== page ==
A case highlights the struggle of courts to interpret a convoluted web of clergy reporting laws that stretches across U.S.
Trey Bundy is a former reporter for Reveal, covering youth. After beginning his career at the San Francisco Chronicle, he joined The Bay Citizen, where he covered child welfare, juvenile justice, education and crime. His work also has appeared in The New York Times, SF Weekly, The Huffington Post, the PBS NewsHour, Planet magazine and other news outlets. He has won three awards from the Society of Professional Journalists. In 2009, he won the national Hearst Journalism Award for article of the year. Bundy has a bachelor's degree in journalism from San Francisco State University. He is based in Reveal's Emeryville, California, office.
Obama’s solitary ban will need buy-in from guards
Criminal justice reform is an increasingly bipartisan issue, and grassroots efforts to ban juvenile solitary confinement have been underway for years. But if President Barack Obama wants widespread change, he needs state and local correctional institutions to follow his lead.
Another judge criticizes Jehovah’s Witnesses’ court tactics
A panel of judges in Philadelphia has ruled that Jehovah’s Witnesses used an “abusive tactic” to delay a trial in which a woman accused the religion’s leaders of covering up her abuse as a child.
In England, more accusations that Jehovah’s Witnesses hid sex abuse
Claims that Jehovah’s Witnesses hide child sexual abuse from secular authorities have surfaced again in England. The Daily Mail reported last week that Ian Pheasey, a 54-year-old Jehovah’s Witness, was sentenced to five years’ imprisonment for choking young girls for sexual gratification in the 1990s. Prosecutor Nicholas Taplow said that Pheasey’s victims were told to […]
Jehovah’s Witnesses leaders say they don’t protect sexual abusers
In the face of evidence that the Jehovah’s Witnesses organization in Australia failed to report more than 1,000 allegations of child sexual abuse, the religion’s leaders say they’re doing a great job of protecting children. The response comes from a 141-page document filed by the Witnesses to an Australian government commission investigating rampant child sexual […]
How Jehovah’s Witness leaders are responding to child abuse scrutiny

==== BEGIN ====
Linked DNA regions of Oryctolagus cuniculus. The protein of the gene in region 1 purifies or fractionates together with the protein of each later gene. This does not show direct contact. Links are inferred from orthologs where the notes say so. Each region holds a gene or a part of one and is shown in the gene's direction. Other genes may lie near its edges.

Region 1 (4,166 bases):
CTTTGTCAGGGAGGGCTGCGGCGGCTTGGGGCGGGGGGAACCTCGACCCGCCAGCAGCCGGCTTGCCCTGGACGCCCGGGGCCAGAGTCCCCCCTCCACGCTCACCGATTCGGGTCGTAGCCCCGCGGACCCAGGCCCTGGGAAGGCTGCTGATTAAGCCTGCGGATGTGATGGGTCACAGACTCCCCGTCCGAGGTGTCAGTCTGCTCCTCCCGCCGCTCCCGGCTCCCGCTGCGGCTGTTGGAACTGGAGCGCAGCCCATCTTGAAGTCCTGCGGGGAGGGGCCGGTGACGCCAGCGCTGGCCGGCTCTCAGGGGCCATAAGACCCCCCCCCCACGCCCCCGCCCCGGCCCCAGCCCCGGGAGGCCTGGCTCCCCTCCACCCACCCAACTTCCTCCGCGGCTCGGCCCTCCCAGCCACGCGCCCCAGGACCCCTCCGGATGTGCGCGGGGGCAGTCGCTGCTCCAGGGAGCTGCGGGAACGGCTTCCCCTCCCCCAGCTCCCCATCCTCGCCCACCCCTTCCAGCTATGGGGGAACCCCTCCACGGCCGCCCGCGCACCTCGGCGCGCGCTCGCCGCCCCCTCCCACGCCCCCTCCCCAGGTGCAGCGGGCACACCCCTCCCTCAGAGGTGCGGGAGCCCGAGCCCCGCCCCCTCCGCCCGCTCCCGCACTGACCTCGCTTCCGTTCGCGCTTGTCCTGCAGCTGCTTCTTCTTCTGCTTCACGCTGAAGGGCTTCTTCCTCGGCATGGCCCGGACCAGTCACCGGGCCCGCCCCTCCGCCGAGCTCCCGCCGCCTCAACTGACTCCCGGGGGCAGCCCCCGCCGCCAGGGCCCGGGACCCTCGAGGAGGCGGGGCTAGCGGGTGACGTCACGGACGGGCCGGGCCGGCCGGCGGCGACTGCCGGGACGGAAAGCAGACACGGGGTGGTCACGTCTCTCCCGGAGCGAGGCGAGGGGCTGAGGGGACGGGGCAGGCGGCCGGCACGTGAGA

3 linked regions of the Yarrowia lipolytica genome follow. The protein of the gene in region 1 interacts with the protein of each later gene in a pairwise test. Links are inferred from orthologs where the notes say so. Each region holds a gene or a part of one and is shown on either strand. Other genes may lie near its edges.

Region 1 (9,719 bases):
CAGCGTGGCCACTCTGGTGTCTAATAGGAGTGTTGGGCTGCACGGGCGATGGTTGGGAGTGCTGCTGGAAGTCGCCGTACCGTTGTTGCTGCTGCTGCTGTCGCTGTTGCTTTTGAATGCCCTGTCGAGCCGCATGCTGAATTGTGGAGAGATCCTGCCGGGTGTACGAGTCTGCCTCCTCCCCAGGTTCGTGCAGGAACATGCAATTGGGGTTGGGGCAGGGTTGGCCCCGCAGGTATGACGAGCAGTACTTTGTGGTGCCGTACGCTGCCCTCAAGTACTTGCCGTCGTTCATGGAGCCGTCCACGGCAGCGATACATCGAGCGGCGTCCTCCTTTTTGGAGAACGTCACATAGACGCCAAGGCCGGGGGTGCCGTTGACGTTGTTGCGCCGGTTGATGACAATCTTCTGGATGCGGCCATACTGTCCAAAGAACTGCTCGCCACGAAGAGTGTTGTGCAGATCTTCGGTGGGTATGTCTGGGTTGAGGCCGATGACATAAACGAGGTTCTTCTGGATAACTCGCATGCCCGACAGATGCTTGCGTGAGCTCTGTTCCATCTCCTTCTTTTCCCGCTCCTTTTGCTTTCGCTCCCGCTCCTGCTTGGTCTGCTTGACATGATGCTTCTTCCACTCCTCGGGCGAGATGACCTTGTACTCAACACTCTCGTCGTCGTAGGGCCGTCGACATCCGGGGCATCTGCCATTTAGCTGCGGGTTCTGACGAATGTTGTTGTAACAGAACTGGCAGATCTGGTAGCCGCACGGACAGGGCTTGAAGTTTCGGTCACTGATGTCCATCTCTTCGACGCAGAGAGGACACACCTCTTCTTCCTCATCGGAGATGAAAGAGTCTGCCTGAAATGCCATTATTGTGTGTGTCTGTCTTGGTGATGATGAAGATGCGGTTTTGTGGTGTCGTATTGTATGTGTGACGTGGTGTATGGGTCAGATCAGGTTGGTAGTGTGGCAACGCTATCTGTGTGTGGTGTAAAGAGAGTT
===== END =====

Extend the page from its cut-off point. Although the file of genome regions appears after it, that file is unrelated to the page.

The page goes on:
A Portuguese news documentary released in October was yet another report from across the globe to detail the Jehovah’s Witnesses’ policy of not reporting child abusers to law enforcement. As in other media reports, top officials refused to speak to the journalists who produced it.
Jehovah’s Witnesses shield child sex abusers from police, report says
Jehovah’s Witnesses policies allow child sexual abusers to operate within their congregations without fear that they will be reported to police, according to a new report published by the Australian government.
Jehovah’s Witnesses can hide the truth in court to protect religion
Under the “theocratic warfare” doctrine, Jehovah’s Witnesses are allowed to hide the truth from anyone outside of the religion – including in legal matters such as child sexual abuse cases – if doing so protects the organization.
Shunned and shamed by Jehovah’s Witnesses
Reveal reporter Trey Bundy has fielded hundreds of messages from people relaying their experiences as Jehovah’s Witnesses, reinforcing our previous findings that sexual abuse is not an isolated problem within the religious organization.
She spoke about Jehovah’s Witness abuse, and her home was vandalized
Debbie McDaniel, an expelled Jehovah’s Witness, spoke to Reveal about how the organization hides sexual abuse from law enforcement agencies and banish those who speak up about it. Then, just hours before the investigation published, her patio, windows, doors and furniture were tagged with ominous warnings written in black marker.